Research house IDC revealed that Apple’s macOS has slipped down into third position in the operating system rankings, after it was overtaken by Google’s Chrome OS.

GeekWire first reported that IDC numbers show 2020 was the first year that Chromebooks outsold Apple Macs, posting impressive market share gains.

Indeed IDC is not the only analyst house to point to Chromebook success in 2020.

Market share

Canalys earlier this month noted that demand for Chromebooks, in particular, went “through the roof”, as education markets opted for easy-to-deploy devices for remote learning during lockdowns around the world.

Canalys also said that the PC industry had seen a surge in shipments in the fourth quarter of last year, largely driven by tablets and Chromebooks brought in to deal with coronavirus-related restrictions.

IDC meanwhile has tracked the use of operating systems, and it found Chrome OS, used by the Google-powered laptops, took second place from MacOS for the first time.

Chromebooks now have a 10.8 percent market share, IDC found.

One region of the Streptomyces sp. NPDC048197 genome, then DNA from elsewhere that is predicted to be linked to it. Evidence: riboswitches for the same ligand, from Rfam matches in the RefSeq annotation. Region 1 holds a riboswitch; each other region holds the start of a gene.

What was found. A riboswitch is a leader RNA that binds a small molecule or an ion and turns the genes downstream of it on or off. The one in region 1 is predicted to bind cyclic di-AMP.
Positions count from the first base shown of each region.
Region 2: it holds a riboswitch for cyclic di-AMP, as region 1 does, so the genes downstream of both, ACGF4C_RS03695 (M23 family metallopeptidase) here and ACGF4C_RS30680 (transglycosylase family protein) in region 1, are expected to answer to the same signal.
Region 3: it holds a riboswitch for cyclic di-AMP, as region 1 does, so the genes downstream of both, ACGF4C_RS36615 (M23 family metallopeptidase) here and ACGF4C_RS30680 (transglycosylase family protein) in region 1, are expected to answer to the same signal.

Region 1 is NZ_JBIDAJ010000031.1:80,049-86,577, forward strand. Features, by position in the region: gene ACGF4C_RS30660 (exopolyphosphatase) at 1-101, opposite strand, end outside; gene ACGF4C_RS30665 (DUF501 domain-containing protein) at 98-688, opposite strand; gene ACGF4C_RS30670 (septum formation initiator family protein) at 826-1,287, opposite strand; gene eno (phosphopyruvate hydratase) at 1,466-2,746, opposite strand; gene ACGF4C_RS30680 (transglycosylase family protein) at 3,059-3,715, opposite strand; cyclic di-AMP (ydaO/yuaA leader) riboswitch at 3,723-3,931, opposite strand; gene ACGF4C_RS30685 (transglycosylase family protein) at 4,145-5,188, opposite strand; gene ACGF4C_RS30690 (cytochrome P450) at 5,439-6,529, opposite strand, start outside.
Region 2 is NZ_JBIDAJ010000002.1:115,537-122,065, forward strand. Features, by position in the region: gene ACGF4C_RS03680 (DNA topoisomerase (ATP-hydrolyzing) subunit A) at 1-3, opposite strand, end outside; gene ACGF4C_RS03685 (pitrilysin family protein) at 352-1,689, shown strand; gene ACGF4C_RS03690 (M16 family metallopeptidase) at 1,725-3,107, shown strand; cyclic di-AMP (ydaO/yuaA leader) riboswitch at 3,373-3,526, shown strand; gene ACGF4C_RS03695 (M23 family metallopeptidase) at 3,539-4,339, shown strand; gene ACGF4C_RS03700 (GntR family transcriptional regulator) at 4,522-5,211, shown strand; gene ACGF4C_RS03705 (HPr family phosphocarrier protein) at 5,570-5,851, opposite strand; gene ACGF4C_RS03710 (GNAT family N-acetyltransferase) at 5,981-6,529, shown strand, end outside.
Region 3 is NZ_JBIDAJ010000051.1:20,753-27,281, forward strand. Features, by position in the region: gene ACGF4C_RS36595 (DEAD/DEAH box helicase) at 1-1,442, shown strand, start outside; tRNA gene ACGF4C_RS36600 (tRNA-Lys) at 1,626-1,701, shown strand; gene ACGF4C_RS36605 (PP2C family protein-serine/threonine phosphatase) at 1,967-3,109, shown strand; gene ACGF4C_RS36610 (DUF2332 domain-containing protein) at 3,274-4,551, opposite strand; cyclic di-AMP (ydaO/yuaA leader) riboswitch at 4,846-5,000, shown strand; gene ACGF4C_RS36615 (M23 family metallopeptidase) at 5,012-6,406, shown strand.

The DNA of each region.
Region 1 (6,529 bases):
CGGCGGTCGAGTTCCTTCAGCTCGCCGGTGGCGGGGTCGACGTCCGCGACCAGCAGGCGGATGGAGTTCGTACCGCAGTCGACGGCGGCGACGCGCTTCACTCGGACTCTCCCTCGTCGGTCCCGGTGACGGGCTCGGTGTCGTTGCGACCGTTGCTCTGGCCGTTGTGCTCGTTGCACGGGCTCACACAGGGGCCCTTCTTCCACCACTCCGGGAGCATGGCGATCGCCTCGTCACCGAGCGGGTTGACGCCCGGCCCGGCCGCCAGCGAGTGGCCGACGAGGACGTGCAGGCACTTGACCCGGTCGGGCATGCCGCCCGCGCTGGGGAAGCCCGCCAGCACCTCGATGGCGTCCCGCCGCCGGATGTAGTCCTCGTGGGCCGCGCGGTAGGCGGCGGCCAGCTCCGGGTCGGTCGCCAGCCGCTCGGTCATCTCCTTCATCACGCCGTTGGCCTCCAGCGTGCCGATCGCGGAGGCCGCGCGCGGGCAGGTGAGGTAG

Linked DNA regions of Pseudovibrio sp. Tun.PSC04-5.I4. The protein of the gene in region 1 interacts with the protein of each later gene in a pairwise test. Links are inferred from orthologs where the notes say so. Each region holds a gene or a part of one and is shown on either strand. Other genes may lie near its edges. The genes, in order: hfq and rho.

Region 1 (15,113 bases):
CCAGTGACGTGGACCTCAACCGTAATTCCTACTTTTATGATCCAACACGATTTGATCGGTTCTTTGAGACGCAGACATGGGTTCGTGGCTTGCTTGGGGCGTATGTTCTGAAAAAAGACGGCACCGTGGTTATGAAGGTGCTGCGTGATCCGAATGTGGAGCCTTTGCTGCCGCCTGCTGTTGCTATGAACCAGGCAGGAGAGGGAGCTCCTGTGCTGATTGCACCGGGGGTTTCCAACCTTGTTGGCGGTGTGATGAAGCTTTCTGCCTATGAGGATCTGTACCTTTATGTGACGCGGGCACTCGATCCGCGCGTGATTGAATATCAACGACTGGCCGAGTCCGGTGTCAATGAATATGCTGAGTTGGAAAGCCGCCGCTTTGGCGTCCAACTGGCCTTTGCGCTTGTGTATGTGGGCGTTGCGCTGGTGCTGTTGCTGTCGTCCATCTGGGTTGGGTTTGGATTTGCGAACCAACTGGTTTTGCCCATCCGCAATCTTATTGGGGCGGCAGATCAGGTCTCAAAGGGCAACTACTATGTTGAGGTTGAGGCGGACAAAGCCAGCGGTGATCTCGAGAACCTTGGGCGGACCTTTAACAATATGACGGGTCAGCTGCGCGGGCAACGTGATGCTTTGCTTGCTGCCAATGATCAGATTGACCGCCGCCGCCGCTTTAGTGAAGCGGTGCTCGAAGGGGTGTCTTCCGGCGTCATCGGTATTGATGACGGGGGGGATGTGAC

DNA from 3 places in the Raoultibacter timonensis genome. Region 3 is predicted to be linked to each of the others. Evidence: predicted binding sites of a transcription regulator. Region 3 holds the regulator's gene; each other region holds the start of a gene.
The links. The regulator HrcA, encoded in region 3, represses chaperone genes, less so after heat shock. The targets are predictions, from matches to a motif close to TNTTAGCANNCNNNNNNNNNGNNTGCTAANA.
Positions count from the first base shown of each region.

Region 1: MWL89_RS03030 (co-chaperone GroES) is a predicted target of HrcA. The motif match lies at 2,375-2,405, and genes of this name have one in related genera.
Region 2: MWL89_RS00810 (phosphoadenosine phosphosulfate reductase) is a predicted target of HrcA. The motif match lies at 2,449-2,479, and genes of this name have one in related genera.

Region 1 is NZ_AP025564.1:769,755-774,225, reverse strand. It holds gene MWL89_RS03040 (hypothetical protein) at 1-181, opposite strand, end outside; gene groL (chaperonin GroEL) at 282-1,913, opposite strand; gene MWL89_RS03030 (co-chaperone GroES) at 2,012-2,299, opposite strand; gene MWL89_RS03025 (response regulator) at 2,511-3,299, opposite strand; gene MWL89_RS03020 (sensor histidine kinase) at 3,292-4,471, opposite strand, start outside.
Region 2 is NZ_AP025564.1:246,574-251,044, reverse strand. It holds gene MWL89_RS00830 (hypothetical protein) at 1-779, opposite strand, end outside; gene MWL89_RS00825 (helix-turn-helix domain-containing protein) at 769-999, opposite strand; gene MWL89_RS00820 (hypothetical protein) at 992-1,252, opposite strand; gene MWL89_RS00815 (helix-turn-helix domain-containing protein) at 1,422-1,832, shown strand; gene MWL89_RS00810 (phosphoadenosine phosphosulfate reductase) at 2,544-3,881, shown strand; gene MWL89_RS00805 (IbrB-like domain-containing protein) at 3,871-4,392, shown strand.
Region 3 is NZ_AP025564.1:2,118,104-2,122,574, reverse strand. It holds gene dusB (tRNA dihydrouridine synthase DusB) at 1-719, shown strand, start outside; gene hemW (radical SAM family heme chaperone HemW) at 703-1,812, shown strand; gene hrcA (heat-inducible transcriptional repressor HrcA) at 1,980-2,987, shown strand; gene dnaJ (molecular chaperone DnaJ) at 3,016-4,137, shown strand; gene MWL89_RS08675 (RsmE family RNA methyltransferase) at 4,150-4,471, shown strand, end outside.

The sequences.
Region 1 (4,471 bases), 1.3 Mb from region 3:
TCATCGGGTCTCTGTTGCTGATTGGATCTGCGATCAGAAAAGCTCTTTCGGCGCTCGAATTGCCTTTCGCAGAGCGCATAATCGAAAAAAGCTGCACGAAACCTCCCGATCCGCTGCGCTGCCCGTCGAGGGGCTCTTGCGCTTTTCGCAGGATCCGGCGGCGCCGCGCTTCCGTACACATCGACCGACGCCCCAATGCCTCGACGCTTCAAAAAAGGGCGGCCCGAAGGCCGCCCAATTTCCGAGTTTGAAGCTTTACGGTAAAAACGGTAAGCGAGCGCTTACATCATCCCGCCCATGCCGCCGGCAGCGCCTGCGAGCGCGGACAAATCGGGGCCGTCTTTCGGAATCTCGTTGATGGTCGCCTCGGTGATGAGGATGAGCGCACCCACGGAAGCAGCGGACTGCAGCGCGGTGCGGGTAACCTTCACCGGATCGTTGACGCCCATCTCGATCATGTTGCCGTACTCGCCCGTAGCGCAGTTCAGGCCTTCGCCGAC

But despite slipping into third spot, it wasn’t all bad news for Apple’ macOS portfolio.

Indeed, macOS’s market share grew from 6.7 to 7.5 percent in 2020, meaning that the principle loser during 2020 has been Microsoft Windows.

That said, the Windows OS remains the most popular operating system by a vast margin, with 80.5 percent of the market.

The remaining 1.2 percent market share is made up of niche set-ups such as Linux distributions.

IDC’s numbers include desktop and laptop computers, but did not include not tablets or smartphones.

Long burn

It should be noted that this is not the first time that the eduction sector has driven sales of Chromebooks.

In 2014, Gartner revealed that Google’s Chromebooks had enjoyed a major surge of popularity in that year, after they recorded their strongest year of sales yet.

Chromebooks were originally launched in late 2011, and right from the start they were intended to be much cheaper than traditional laptop options, and are made by a range of different companies including Samsung and Lenovo.

Chromebooks of course run Chrome OS, which is a web-based operating system that essentially connects to online apps, rather than running them on powerful local hardware.

Tom Jowitt

Tom Jowitt is a leading British tech freelancer and long standing contributor to Silicon UK. He is also a bit of a Lord of the Rings nut...

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